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28 Mar, 2024 17:42

Ukraine needs air defense to boost birth rate – Zelensky

More missiles and bomb shelters might motivate Ukrainians to have babies, the president has claimed
Ukraine needs air defense to boost birth rate – Zelensky

Kiev needs more air defense systems to help Ukrainians have more children, President Vladimir Zelensky said on Thursday. Ukraine currently has the lowest fertility rate in the world.

The issue of demographics came up during Zelensky’s meeting with students in Sumy, a city near the border with Russia, when someone asked him if there were plans to financially support new parents.

“We need not only financial incentives, because in my opinion, finances help, but they do not stimulate birth itself during war,” Zelensky said. “Help, yes. But as for births, it seems to me that it’s mainly a matter of security.” 

The government should put air-raid shelters in schools and kindergartens, he added, as well as getting “the latest technologies when it comes to air defense” from foreign partners, manufacture them domestically, and “inform the society about this.” 

Zelensky further argued that there would be a “baby boom” after the conflict is over and millions of Ukrainians who left the country return from abroad “confident in a better tomorrow and the future of Ukraine.”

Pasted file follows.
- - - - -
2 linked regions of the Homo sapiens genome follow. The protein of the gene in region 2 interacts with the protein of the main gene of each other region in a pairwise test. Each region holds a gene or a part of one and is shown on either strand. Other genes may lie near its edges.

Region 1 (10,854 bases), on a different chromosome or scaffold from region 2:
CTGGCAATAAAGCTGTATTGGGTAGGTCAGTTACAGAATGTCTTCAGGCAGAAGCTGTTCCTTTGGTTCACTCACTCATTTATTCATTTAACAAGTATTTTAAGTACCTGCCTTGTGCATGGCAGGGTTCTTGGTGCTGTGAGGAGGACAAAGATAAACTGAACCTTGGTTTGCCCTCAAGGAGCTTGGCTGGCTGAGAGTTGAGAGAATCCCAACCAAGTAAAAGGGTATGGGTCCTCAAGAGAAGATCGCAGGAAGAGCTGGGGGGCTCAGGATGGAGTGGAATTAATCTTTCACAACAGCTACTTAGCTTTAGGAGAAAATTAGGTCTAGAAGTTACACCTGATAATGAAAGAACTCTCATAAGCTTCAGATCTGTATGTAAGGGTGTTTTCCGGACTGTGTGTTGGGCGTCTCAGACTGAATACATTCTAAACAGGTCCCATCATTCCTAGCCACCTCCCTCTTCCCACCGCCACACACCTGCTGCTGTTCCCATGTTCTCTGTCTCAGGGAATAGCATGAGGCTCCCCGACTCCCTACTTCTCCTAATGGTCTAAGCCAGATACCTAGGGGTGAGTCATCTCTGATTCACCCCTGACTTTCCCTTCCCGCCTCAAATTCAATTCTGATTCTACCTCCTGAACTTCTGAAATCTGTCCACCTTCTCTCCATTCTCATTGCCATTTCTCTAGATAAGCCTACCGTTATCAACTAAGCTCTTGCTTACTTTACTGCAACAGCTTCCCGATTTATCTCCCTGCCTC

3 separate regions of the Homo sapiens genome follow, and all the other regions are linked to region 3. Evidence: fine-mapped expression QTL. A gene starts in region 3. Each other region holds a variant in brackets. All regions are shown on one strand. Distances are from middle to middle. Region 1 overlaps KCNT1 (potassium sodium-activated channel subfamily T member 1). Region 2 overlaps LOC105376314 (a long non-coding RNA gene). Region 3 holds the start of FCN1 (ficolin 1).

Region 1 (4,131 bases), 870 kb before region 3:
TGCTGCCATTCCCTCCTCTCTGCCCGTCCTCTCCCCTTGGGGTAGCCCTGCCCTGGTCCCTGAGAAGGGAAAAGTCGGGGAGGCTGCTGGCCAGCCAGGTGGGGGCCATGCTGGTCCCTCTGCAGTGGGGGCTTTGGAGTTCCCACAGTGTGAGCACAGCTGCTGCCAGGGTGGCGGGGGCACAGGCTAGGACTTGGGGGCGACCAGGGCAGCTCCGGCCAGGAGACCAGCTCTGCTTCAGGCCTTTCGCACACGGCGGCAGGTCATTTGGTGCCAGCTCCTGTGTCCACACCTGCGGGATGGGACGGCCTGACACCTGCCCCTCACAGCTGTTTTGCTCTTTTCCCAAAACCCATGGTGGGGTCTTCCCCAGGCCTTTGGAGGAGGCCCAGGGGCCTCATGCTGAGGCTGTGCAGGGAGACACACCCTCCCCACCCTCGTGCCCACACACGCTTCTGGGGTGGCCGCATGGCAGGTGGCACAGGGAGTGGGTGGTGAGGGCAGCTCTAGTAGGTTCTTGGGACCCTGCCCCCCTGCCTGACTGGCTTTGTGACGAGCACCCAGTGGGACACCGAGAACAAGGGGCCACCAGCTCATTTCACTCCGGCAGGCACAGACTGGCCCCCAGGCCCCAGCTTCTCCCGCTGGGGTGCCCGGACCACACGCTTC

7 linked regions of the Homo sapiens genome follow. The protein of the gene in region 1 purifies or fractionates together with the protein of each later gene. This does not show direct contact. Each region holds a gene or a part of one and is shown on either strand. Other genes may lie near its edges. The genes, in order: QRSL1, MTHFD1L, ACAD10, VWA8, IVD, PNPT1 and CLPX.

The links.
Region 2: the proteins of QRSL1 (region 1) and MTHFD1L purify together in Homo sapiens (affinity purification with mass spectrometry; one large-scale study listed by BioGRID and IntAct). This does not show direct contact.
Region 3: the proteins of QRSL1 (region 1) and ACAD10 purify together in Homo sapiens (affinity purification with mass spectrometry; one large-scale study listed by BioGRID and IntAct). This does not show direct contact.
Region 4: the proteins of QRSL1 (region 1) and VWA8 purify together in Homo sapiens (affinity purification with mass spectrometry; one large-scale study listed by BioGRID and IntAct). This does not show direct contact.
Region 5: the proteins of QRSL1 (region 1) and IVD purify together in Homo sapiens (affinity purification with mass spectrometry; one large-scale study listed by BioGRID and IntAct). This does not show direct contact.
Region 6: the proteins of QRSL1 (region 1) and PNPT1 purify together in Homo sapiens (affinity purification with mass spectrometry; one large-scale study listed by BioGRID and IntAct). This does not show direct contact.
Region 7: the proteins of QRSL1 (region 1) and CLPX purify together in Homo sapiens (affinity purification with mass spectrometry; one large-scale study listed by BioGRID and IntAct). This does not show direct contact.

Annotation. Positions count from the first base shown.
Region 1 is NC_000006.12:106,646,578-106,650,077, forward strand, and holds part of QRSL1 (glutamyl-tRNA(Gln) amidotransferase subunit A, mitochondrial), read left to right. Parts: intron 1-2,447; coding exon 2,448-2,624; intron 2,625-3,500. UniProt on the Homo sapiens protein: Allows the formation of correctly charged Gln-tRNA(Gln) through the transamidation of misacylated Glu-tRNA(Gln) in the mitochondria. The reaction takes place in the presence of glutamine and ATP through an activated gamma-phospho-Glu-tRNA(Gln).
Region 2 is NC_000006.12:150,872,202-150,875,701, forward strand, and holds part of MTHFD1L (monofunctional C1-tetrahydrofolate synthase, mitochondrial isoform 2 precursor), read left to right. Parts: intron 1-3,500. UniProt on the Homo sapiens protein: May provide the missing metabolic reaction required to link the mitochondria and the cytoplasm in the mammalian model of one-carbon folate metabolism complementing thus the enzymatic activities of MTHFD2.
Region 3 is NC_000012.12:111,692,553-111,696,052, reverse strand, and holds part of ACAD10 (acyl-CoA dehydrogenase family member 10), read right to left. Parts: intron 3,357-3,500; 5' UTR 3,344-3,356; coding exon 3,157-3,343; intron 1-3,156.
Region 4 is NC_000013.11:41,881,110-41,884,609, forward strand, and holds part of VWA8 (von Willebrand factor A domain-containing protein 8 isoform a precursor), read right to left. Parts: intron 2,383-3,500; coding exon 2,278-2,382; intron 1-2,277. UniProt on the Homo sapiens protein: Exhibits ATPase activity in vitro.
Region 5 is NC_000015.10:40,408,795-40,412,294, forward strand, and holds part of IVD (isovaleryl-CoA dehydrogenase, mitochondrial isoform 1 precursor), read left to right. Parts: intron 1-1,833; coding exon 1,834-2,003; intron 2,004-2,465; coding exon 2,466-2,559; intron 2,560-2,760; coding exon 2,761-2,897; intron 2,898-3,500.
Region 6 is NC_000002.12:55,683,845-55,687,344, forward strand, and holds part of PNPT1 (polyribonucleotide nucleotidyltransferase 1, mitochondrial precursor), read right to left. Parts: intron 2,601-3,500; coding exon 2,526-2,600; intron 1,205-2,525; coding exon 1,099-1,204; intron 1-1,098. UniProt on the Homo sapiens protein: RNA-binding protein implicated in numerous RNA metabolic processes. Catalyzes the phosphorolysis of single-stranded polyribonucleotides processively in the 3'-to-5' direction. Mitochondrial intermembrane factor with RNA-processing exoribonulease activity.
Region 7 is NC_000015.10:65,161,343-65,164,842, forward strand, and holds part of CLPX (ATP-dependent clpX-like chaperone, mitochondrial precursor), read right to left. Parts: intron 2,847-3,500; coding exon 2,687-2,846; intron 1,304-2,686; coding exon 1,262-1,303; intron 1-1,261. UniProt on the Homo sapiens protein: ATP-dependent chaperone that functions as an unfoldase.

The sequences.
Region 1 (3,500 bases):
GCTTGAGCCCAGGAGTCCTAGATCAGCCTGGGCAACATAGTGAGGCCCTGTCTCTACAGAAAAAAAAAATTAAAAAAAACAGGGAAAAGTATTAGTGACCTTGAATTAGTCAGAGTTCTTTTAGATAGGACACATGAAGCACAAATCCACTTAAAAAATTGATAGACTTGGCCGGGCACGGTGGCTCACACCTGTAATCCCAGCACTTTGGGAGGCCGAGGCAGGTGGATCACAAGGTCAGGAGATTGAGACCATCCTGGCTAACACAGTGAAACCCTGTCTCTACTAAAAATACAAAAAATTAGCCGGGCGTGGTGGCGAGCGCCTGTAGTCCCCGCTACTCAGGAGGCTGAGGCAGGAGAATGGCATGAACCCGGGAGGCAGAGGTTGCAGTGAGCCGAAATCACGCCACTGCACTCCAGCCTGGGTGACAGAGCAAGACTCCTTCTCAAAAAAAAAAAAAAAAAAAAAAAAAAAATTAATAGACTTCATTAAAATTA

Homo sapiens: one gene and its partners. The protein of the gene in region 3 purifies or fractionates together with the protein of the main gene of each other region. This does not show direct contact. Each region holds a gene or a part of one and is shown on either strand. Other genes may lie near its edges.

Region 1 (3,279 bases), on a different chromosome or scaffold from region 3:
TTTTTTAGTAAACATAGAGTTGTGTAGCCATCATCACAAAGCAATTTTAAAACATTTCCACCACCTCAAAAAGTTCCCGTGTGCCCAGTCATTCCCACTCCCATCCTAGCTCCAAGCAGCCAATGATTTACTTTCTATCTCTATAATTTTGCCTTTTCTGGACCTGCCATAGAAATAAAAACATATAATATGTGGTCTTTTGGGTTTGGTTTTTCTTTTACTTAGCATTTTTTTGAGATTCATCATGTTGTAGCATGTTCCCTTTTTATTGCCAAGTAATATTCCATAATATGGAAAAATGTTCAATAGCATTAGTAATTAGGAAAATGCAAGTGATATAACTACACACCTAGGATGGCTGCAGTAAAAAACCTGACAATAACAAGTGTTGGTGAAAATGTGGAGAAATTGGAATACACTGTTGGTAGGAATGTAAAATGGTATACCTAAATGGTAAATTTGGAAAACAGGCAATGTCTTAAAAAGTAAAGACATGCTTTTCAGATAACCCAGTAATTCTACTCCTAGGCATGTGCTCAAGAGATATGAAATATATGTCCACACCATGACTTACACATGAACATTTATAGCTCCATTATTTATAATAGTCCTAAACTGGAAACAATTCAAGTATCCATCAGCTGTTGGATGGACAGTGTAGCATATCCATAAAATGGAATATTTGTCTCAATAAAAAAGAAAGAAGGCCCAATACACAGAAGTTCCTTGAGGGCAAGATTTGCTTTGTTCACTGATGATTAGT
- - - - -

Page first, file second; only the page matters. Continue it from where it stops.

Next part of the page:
Ukraine’s total fertility rate – the average number of babies per woman of child-bearing age – is currently 0.7, the lowest in the world. The country’s demographics have been further affected by a mass exodus to the West and significant casualties on the battlefield, to the point where the very survival of the nation is in question, a government-funded think tank told The Times earlier this year.

“Male life expectancy has decreased from 66-67 before the war to 57-58,” said Ella Libanova, head of the Institute for Demography and Social Studies at the National Academy of Sciences of Ukraine. Only four African countries – Chad, Nigeria, Lesotho and the Central African Republic – have lower life expectancies.

Last June, the Ukrainian Institute for the Future (UIF) estimated that only 29 million people remained in the country – down from 52 million in 1991, when Ukraine declared independence. These estimates also included residents of the regions that joined Russia. The number of Ukrainian refugees abroad has been estimated by the government at over six million. While Kiev has been hopeful that most of them would come back eventually, the UIF estimated that the majority had no interest in returning.

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